RUNENT, written by Bill Sudbrink in June 2006

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RUNENT is a program to load and execute one or two ENT files under CP/M.

ENT files are files that contain ASCII representations of memory contents and are usually processed by one of the Processor Technology ROM monitor programs.

There is a large comment block at the top of the program source which provides the details of its operation but here is an overview:

See the memory map (below) to help understand each stage.

Stage 0: CP/M in its normal operating mode. CP/M requires addresses from 0 to 0FFH (0 to 255 decimal) as well as several K bytes of memory at the top of memory for its normal operation. The memory in between is the TPA (Transient Program Area), the memory that CP/M application programs run in. Note that most ENT file programs are not designed to run in this address range, they usually run starting at address 0 (zero).

Stage 1: RUNENT loaded by CP/M. RUNENT is a CP/M application and is designed to run in the TPA. At this stage, RUNENT checks its command line parameters and verifies that the specified file(s) is(are) present and seem(s) to have the correct format.

Stage 2: RUNENT fixes up work code address references. RUNENT has a small block of code that does the "real work". In order to work, this code needs to be moved "out of the way" meaning to the top of the TPA. RUNENT gets the address of the top of the TPA from CP/M and then changes all of the address references in the work code to reflect where the work code will "end up".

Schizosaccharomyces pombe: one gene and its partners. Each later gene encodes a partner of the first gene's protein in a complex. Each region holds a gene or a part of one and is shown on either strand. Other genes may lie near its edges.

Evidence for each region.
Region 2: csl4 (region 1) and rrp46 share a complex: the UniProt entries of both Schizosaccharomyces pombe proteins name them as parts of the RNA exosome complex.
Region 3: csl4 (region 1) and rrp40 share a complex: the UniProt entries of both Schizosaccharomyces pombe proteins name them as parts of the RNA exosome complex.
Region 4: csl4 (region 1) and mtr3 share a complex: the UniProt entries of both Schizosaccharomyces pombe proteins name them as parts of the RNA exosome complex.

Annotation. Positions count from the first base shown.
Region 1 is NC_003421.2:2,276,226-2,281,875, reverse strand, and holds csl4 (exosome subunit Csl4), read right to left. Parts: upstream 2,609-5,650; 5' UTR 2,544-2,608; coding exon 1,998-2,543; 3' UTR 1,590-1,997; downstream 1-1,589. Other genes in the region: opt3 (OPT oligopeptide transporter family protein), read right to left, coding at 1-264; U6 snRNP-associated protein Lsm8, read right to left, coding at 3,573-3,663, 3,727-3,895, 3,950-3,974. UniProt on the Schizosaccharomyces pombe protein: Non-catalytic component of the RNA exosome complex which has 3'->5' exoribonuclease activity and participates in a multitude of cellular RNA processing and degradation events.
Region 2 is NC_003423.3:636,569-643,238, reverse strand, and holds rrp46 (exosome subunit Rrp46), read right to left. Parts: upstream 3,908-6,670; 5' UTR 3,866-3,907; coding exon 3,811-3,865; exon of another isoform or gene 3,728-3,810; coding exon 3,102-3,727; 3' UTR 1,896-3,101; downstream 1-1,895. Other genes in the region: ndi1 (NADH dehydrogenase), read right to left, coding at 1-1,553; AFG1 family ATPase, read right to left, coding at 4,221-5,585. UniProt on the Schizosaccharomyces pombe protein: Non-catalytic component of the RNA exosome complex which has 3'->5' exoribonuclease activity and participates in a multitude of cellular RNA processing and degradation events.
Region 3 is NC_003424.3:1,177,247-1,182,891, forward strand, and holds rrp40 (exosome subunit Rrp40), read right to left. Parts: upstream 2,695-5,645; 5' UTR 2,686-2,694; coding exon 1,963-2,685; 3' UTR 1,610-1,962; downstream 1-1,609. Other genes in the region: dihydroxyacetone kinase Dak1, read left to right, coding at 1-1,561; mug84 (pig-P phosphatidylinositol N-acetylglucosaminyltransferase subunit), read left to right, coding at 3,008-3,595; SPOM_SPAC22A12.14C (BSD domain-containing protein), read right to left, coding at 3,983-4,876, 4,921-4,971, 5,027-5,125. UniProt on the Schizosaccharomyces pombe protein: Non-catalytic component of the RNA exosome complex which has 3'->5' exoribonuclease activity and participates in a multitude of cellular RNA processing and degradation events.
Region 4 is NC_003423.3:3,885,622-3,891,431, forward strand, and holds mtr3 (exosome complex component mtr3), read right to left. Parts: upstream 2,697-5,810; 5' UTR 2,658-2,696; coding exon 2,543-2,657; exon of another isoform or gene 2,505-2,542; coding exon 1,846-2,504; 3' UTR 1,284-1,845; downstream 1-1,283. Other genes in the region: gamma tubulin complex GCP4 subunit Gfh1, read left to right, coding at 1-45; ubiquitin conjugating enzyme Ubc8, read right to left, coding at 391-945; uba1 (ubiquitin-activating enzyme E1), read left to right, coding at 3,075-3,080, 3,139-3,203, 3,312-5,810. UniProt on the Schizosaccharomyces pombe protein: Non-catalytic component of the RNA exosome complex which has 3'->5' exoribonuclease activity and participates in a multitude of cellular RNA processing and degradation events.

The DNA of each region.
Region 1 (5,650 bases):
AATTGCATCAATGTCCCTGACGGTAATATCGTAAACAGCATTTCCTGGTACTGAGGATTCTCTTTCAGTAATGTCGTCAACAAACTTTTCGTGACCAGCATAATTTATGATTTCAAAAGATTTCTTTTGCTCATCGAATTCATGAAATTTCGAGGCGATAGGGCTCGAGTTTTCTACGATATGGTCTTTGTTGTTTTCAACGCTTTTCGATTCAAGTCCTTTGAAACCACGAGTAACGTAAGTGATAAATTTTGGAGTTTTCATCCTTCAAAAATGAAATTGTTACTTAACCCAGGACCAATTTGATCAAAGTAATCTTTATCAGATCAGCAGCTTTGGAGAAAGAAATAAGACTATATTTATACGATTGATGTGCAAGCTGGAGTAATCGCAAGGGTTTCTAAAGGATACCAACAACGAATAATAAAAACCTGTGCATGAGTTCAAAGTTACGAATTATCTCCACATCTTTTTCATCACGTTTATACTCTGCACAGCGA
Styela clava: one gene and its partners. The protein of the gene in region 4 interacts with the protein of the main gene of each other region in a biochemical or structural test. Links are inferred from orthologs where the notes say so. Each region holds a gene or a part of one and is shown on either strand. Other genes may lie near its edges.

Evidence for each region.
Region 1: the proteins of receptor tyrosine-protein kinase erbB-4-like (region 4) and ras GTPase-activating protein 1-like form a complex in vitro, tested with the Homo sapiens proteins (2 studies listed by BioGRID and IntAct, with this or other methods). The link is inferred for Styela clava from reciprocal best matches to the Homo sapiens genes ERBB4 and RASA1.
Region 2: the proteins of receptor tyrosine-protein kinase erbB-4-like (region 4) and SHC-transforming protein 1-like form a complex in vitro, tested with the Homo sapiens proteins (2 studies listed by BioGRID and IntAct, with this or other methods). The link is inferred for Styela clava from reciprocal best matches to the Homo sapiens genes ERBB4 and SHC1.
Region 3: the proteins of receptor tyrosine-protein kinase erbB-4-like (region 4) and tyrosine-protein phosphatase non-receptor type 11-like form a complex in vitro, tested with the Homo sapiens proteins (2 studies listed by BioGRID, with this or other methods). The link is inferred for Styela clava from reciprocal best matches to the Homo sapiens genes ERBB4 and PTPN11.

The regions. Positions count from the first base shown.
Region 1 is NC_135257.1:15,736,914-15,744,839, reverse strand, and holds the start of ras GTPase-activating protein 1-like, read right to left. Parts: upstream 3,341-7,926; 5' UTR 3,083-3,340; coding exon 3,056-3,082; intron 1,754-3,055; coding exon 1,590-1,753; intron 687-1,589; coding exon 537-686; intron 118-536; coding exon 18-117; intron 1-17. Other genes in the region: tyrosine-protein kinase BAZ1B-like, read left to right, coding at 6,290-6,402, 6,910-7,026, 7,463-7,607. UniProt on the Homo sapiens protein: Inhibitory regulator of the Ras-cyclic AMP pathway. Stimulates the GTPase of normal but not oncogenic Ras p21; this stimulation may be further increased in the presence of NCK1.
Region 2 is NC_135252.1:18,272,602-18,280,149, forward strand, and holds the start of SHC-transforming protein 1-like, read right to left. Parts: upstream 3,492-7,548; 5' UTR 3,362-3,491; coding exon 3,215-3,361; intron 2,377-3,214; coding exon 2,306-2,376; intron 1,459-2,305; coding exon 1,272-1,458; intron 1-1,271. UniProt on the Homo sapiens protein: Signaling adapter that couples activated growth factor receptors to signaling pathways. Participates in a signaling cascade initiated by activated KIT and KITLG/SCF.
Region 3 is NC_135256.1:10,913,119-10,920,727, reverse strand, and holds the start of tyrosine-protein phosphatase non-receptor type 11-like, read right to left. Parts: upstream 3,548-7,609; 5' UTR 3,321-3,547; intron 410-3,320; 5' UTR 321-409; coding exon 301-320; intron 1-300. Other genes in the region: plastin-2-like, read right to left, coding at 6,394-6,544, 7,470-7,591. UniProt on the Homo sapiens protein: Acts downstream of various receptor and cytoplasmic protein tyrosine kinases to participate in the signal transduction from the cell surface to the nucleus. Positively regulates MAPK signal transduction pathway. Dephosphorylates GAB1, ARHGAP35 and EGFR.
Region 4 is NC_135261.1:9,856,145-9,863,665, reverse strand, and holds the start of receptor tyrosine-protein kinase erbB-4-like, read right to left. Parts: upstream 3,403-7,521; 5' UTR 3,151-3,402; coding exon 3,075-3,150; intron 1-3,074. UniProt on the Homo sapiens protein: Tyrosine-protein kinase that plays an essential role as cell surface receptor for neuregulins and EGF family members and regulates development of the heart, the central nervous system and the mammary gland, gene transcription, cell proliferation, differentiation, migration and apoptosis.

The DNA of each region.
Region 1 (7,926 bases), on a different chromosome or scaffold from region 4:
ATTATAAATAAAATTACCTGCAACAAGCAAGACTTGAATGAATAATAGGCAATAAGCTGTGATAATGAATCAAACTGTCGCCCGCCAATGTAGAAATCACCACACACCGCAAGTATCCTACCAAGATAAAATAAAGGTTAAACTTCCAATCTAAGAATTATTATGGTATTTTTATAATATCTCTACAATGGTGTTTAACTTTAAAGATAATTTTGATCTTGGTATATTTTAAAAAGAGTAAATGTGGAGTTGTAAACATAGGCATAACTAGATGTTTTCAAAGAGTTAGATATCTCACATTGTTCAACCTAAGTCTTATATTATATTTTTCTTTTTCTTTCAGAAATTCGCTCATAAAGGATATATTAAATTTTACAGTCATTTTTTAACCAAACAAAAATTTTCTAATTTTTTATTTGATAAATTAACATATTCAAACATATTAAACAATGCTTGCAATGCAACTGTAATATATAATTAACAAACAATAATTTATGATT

Stage 3: RUNENT copies the fixed up work code to the top of the TPA and jumps to it.

Stage 4: The work code reads the ENT file(s), loading the memory image into the TPA. Any byte that the ENT file tells us to store between 0 and 0BEFFH is actually stored between 0100H and 0BFFFH to avoid "stepping on" the memory that CP/M uses between 0 and 0FFH. This results in a "skewed" memory image. It can not run where it is because all 8080 instructions that reference memory use absolute addresses. We fix this in the final stage, once we're done reading the file(s).

Stage 5: Move the ENT file memory image and execute it. Now that we have finished reading the ENT file(s), we no longer need CP/M. The work code moves the ENT file memory image down by 0100H to the memory location that it was designed to run from. The work code sets a few registers to values that make it look like Solos/Cutter responding to an EXEC command and jumps to the starting address that was supplied in the command line parameters.

The source is here:

It can be built with the standard CP/M ASM and LOAD commands.

I've tested it with a number of the ENT files found on Jim Battle's Sol-20 Web Page

I welcome any comments or suggestions. I read comp.os.cpm, the cctalk mailing list and the vcf-midatlantic mailing list.